Whatever you're looking for can be delivered right to your door, in a day, in some cases, in just a few hours. So why make the trip to the stores when you can accomplish the same thing through a key tap or an app? This is the issue luring shoppers away from actual stores -- and the stores are feeling it. Some stores are staying alive online, but closing up actual shops, and the ones left standing have a lot of work to do. "These stores are trying to reinvent themselves to meet this new consumer economy we are in, " says Enrique Lopez-Lira, a professor of economics and finance at Grand Canyon University . "People don't want to go just buy something at the store. They are looking for an experience, lifestyle opportunity so the shopping centers are changing that way as well," says Lopez-Lira. Even the surge in residential condos and apartments are attracting people with the promise of a place they can "work, live and play." After disappointing holiday sales, Macy's announced it would close 68 of its stores across the nation, eliminating 10,000 jobs. MetroCenter mall was a first of it's kind when it opened in 1973, quite the contrast to what it is now. The new development group is hoping to add family apartments, corporate offices and a lot more there, hoping the eventual synergy will breath life back into this property.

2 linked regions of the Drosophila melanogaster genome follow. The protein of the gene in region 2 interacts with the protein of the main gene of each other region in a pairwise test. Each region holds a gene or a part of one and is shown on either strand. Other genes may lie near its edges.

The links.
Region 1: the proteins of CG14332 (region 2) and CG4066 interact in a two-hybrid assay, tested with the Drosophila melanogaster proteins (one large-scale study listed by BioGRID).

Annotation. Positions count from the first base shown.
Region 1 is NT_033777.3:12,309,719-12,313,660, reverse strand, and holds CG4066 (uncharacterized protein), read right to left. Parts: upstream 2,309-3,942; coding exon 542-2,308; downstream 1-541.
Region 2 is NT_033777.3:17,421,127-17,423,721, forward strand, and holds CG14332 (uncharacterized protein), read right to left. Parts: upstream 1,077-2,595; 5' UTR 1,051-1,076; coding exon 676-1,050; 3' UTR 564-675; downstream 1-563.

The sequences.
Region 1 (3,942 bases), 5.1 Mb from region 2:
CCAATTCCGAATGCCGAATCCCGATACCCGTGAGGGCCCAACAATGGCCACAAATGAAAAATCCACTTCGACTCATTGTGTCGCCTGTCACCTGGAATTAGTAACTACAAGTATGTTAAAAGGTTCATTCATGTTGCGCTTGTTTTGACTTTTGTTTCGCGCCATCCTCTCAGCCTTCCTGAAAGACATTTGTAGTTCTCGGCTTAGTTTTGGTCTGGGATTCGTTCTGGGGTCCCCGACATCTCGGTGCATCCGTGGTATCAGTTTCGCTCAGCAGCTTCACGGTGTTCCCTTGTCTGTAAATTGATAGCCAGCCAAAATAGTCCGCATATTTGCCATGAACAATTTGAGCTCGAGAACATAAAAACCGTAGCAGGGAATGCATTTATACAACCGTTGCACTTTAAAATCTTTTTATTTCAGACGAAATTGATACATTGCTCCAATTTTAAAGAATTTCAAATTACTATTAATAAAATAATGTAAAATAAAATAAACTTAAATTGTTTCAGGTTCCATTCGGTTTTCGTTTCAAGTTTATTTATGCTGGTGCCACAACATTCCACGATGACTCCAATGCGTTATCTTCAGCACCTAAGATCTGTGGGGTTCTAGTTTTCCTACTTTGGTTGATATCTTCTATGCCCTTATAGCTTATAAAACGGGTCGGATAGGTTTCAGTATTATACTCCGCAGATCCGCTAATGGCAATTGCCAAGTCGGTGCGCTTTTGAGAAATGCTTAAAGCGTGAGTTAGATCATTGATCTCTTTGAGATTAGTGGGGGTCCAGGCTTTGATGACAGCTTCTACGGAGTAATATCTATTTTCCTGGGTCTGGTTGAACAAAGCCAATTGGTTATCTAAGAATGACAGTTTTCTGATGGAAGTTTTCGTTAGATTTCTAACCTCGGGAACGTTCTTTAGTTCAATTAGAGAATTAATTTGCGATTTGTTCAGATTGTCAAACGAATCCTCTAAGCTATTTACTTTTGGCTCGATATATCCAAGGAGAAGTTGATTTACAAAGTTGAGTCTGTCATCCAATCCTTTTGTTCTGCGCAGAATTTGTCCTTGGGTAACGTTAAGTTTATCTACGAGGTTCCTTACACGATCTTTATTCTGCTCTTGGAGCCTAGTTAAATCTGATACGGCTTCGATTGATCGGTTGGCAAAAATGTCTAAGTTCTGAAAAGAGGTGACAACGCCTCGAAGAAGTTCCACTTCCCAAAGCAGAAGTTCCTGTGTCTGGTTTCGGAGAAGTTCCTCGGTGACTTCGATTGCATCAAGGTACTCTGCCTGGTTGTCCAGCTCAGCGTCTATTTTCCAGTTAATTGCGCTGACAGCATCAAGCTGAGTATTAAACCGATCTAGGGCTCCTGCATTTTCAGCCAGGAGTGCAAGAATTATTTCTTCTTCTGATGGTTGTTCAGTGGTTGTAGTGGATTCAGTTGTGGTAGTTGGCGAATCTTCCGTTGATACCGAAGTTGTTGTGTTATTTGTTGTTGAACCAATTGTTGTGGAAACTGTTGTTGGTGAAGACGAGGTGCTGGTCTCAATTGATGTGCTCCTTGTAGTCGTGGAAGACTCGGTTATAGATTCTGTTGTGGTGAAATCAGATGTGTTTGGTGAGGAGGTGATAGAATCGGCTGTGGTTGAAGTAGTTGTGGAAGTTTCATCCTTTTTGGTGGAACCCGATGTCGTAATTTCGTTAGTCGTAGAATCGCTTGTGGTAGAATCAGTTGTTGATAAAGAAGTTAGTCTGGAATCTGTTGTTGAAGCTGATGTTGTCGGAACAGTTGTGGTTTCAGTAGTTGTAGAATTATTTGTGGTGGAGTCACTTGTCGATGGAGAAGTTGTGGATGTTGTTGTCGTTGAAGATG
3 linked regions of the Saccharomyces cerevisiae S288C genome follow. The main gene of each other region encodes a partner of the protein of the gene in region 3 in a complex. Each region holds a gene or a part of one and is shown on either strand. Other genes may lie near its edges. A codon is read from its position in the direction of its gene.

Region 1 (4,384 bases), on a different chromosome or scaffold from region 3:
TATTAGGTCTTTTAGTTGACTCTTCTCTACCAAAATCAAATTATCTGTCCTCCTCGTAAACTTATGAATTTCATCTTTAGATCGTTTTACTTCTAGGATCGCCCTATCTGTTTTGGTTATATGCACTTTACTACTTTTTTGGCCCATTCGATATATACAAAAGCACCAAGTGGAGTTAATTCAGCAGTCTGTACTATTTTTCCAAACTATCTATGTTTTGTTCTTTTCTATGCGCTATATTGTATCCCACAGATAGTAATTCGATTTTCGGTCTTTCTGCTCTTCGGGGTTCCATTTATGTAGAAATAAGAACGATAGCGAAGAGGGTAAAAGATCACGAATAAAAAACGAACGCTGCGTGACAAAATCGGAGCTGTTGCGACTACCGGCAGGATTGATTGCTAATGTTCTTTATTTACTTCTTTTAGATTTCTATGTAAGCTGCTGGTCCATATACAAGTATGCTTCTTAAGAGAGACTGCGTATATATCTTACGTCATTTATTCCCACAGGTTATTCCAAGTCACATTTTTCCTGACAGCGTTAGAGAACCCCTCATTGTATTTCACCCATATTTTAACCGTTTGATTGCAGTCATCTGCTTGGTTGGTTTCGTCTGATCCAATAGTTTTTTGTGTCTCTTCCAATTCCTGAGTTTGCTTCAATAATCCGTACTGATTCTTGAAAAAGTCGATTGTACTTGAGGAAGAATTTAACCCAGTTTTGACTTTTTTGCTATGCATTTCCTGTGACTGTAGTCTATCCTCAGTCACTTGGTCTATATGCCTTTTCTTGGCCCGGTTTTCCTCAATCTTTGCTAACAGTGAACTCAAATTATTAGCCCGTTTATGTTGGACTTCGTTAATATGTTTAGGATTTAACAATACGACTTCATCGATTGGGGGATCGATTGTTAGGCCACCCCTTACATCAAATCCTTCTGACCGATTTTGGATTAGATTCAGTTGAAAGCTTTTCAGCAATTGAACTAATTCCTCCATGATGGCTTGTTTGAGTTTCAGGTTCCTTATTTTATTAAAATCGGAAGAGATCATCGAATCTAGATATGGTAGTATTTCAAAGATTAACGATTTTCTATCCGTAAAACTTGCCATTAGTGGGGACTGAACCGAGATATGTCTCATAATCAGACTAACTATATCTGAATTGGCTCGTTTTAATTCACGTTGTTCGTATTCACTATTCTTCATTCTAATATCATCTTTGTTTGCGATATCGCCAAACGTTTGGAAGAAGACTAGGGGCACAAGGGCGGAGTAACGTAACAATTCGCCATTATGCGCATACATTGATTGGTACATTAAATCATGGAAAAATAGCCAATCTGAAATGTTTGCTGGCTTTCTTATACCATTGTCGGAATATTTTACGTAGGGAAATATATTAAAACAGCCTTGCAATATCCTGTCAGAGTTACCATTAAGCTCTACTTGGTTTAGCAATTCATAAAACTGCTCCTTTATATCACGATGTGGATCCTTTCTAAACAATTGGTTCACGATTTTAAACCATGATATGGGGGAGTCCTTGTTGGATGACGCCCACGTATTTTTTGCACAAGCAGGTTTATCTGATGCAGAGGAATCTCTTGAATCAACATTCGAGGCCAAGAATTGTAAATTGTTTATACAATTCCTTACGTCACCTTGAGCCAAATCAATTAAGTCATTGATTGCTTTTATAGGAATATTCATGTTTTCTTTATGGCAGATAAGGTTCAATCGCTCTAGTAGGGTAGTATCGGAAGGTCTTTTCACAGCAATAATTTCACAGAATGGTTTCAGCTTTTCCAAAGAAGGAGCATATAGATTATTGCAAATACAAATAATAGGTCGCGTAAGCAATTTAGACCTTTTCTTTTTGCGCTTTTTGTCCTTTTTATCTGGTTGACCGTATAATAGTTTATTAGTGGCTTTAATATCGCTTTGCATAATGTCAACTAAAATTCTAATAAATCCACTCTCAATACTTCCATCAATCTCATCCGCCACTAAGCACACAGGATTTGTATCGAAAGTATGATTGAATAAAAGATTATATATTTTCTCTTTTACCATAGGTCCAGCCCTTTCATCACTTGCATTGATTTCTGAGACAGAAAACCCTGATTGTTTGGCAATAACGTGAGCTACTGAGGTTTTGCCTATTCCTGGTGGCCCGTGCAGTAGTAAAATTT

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REUTERS/Philippe Wojazer French President Emmanuel Macron shakes hands as he arrives in Le Touquet, on the eve of the first round of the parliamentary election, France June 10, 2017. REUTERS/Philippe Wojazer French President Emmanuel Macron and his wife Brigitte Trogneux (C) leave their home on bicycles in Le Touquet, France, on the eve of the first round of the parliamentary election, June 10, 2017. REUTERS/Philippe Wojazer French President Emmanuel Macron arrives at his home on bicycle in Le Touquet, on the eve of the first round of the parliamentary election, France June 10, 2017. REUTERS/Philippe Wojazer French President Emmanuel Macron's wife Brigitte Trogneux leaves her home on bicycle in Le Touquet, France, on the eve of the first round of the parliamentary election, June 10, 2017. REUTERS/Philippe Wojazer PARIS French voters cast their ballots on Sunday in the first round of a parliamentary election expected to give centrist President Emmanuel Macron the strong majority needed to carry out the far-reaching economic and social reforms he promises. The vote to elect the lower house's 577 members comes a month after Macron, a 39-year-old former banker with little political experience, defied the odds to win the presidency of the euro zone's second-largest economy. If, as polls project, Macron and his fledgling party win a commanding majority in next week's second round, it will be another blow for the mainstream parties on the right and left which failed to get a candidate into the presidential run-off. "We want a big majority to be able to act and transform France over the next five years," Mounir Mahjoubi, a tech entrepreneur running under Macron's Republic On The Move (LREM) banner told Reuters as he canvassed support in his northern Paris constituency ahead of the vote. Opinion polls forecast LREM and its center-right Modem allies will win at least 30 percent of votes on Sunday. The conservative The Republicans party and its allies trail with about 20 percent, ahead of the far-right National Front on about 17 percent. Such an outcome would transform into a landslide majority in the second round, the opinion polls show.